And while 2020 has generally given us way more WTF, FML, and FFS vibes than LMFAO, ROTFL and LOLs, Yearly Departed had no shortage of material to work with when it came to singling out the topics that would earn eulogies. “There was, unfortunately, an embarrassment of riches with this one,” Kalb said. “2020 gave a lot of material. Not necessarily a lot of comedic material, but certainly a lot to bury, a lot to say goodbye to. There was a Google Doc at one point that, I think, was 10 pages long with potential eulogy topics for this. This could have been a 10-hour special. But thanks to our brilliant director Linda Mendoza, it was just under an hour.” Part of that was because they weren’t going for Weekend Update or late night monologue-style jokes. “This is an opportunity to laugh at what we have collectively shared. This was an opportunity to find something that one of these women said that might be relatable. See yourself in them, and realize that you weren’t so alone in this experience.” As head writer, that meant Kalb was responsible for deciding what made the cut and had a pretty good idea of what would be included once she presented the project to the streaming service. “We actually came to Amazon with the pitch of these eulogy topics. There were a few jokes for each eulogy that are actually in the special. We had it pretty mapped out. I think that the selection of topics was done in an effort to make sure that everybody felt represented, and a diversity of opinions were represented.” And even with the break-neck pace of news this year, Kalb feels pretty great about what they settled on, though if she had to add one last topic? “If we were shooting this now, I might do a eulogy for conceding gracefully.”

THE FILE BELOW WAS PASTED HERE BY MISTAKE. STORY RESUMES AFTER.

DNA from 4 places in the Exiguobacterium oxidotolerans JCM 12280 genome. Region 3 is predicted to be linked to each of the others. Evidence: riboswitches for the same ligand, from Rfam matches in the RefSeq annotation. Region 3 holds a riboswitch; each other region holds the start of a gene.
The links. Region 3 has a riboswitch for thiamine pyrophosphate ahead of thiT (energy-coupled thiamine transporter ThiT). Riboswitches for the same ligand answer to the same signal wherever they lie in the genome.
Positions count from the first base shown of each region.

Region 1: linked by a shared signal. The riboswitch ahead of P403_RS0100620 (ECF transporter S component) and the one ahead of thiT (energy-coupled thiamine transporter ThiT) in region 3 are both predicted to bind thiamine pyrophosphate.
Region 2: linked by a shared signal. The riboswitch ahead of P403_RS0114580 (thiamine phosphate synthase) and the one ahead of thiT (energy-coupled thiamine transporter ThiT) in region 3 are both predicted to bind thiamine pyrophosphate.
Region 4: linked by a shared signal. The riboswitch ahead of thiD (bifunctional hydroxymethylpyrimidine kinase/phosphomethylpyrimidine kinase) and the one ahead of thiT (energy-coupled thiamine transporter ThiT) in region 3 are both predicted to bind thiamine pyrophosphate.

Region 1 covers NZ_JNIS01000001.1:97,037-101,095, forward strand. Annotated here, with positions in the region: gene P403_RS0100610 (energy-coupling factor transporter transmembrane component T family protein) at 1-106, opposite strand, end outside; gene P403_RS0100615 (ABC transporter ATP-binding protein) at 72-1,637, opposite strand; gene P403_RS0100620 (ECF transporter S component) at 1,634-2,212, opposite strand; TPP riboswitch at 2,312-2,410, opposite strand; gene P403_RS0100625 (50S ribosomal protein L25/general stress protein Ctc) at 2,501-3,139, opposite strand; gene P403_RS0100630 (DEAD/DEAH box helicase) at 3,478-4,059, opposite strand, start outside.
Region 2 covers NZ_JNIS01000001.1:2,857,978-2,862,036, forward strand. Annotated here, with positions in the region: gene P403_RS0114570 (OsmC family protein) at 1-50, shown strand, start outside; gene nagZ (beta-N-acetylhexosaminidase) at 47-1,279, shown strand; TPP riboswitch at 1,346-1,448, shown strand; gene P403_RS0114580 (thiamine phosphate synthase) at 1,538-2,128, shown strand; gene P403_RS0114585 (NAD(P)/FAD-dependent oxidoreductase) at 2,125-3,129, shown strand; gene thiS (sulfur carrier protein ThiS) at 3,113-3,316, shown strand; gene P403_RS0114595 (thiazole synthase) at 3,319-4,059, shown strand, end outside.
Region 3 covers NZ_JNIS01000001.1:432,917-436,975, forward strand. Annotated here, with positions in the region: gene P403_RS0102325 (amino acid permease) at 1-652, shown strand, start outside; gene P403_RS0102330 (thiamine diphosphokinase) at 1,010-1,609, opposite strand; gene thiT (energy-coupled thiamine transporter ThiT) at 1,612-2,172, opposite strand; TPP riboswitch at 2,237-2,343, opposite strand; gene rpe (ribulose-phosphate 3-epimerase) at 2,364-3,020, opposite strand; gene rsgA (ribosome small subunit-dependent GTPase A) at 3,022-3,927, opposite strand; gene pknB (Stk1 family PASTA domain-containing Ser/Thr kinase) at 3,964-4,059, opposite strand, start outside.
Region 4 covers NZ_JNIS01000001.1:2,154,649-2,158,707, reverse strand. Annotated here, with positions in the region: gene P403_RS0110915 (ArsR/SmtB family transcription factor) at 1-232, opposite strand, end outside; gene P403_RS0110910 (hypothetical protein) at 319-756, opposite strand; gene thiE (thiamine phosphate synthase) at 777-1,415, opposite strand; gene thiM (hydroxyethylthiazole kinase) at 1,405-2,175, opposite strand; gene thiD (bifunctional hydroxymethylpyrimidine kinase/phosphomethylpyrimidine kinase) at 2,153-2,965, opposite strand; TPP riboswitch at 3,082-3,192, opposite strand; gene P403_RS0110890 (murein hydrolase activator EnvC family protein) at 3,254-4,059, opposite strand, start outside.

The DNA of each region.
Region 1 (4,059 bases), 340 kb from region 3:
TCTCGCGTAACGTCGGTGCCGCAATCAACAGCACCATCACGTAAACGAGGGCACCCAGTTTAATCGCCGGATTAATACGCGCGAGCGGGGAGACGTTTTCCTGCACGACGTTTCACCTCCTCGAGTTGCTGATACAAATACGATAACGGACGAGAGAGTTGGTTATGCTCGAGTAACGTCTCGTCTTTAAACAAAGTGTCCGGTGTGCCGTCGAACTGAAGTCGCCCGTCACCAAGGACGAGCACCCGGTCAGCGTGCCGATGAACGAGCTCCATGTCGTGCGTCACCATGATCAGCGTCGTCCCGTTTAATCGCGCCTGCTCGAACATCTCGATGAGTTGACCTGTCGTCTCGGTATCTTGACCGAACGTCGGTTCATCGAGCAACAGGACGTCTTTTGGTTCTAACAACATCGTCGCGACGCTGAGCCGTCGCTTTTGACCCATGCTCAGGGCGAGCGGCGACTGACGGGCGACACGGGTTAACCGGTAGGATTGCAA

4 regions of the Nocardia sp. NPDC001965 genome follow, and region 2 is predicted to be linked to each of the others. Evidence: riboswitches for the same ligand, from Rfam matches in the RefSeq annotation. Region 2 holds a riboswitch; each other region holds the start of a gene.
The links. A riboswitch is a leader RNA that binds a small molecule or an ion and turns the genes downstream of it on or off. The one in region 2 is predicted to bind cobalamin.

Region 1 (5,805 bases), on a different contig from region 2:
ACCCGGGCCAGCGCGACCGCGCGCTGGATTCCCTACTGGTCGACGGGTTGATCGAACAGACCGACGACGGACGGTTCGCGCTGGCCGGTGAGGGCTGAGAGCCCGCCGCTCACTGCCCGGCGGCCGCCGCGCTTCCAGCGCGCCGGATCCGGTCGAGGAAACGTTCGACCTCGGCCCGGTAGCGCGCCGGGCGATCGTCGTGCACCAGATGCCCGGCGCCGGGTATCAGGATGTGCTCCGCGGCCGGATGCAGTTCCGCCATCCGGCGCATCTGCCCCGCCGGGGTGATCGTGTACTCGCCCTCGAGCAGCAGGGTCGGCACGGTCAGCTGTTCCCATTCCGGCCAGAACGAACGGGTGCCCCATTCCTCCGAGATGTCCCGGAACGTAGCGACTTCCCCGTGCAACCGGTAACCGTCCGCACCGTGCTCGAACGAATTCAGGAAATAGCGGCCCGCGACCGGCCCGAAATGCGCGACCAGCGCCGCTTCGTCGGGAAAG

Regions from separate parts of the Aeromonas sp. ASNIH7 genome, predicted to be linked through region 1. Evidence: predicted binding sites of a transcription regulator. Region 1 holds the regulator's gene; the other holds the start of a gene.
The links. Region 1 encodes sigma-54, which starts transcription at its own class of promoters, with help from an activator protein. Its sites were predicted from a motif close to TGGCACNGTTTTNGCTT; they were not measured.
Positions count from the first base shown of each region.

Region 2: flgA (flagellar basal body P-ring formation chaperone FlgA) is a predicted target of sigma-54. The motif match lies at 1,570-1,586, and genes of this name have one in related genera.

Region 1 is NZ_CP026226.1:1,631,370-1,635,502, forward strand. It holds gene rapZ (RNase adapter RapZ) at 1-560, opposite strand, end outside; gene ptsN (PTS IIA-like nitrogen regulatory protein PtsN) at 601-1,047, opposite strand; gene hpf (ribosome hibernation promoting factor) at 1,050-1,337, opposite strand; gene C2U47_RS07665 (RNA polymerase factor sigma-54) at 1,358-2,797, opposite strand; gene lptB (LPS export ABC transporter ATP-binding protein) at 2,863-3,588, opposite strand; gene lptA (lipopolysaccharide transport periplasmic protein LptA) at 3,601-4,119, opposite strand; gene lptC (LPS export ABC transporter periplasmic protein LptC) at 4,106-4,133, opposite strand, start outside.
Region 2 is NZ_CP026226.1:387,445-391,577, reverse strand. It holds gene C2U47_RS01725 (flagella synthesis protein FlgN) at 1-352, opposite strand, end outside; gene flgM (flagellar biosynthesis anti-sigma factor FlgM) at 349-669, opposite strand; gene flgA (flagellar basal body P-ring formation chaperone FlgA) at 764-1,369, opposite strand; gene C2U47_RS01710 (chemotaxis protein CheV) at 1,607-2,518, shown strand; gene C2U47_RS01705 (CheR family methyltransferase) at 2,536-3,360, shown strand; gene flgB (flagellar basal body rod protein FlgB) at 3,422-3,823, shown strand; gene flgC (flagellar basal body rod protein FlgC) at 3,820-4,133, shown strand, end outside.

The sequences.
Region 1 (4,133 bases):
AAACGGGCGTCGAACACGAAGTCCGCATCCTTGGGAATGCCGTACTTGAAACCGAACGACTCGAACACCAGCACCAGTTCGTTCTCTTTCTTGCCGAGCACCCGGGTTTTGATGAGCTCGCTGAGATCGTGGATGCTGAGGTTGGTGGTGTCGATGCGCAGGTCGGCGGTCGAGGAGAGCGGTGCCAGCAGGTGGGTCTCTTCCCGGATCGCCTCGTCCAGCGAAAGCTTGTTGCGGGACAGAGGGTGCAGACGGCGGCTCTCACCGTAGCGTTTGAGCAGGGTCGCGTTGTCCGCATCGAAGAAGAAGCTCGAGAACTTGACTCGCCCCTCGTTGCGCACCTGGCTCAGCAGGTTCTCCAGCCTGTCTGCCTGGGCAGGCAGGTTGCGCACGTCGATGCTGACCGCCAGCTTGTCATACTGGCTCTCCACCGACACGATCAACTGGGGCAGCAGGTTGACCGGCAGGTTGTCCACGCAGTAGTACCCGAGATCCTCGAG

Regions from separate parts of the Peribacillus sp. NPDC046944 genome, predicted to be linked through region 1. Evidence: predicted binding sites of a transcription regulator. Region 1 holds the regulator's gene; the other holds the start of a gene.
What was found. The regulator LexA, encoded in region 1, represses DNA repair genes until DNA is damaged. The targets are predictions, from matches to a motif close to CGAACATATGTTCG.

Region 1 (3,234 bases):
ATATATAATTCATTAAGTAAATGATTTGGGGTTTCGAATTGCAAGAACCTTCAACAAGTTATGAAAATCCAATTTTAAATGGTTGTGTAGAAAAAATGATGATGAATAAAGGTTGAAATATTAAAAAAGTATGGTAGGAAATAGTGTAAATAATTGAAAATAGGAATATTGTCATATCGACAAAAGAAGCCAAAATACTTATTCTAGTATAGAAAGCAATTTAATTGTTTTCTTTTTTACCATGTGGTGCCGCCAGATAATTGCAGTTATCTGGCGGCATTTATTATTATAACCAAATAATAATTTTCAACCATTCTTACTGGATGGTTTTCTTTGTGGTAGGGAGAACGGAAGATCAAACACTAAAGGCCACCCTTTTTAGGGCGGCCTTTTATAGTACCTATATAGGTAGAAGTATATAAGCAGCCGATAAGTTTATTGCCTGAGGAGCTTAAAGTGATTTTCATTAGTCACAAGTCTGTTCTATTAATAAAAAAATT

A comprehensive list of topics is touched upon, if not via full eulogy, then certainly in a scrolling list at the end, or mentioned by the special’s host. “Phoebe Robinson’s such an incredible comedian and host of the show, there’s no one who could preside over this with the kind of authority and wit that she has,” Kalb said. “In her opening monologue, she has a run of this list of things that happened this year. I was panicking after we had shot it, going, ‘No, Megxit didn’t happen this year. That was like, what — 2018?’ No, that was this goddamn year. I would say it’s a year that too much happened, and hopefully we can get back to uneventful years where there’ll be an occasional reboot that no one likes. That’s what we can complain about.”
Until we have those uneventful years to look forward to, we have this special to hold us over, one that may look simple and sleek, but proved to be incredibly complicated to shoot within COVID-conscious guidelines. One of the best parts of the whole special is the behind-the-scenes look at how it was all put together that plays during the closing credits (including one super funny outtake of Haddish dancing that Kalb admits provided them a solid half-hour of laughter). “We filmed this in a COVID safe, COVID compliant way with this incredible physical production company, Done+Dusted. They are the maestros of COVID productions,” Kalb said, pointing to their previous productions this year which include the Emmy awards and the #GraduateTogether special with the Obamas. “We were so lucky to be able to work with them on this. We had three separate stages, so all of the women were never together at the same time. We had one stage for somebody delivering a eulogy, another stage for the audience, and another green screen soundstage of these pods where people would sit behind a green screen backdrop and react to a eulogy on a monitor. This was a shoot that took place in a dingy funeral home set that could have been Avatar with the amount of VFX shots that were used to composite it together.”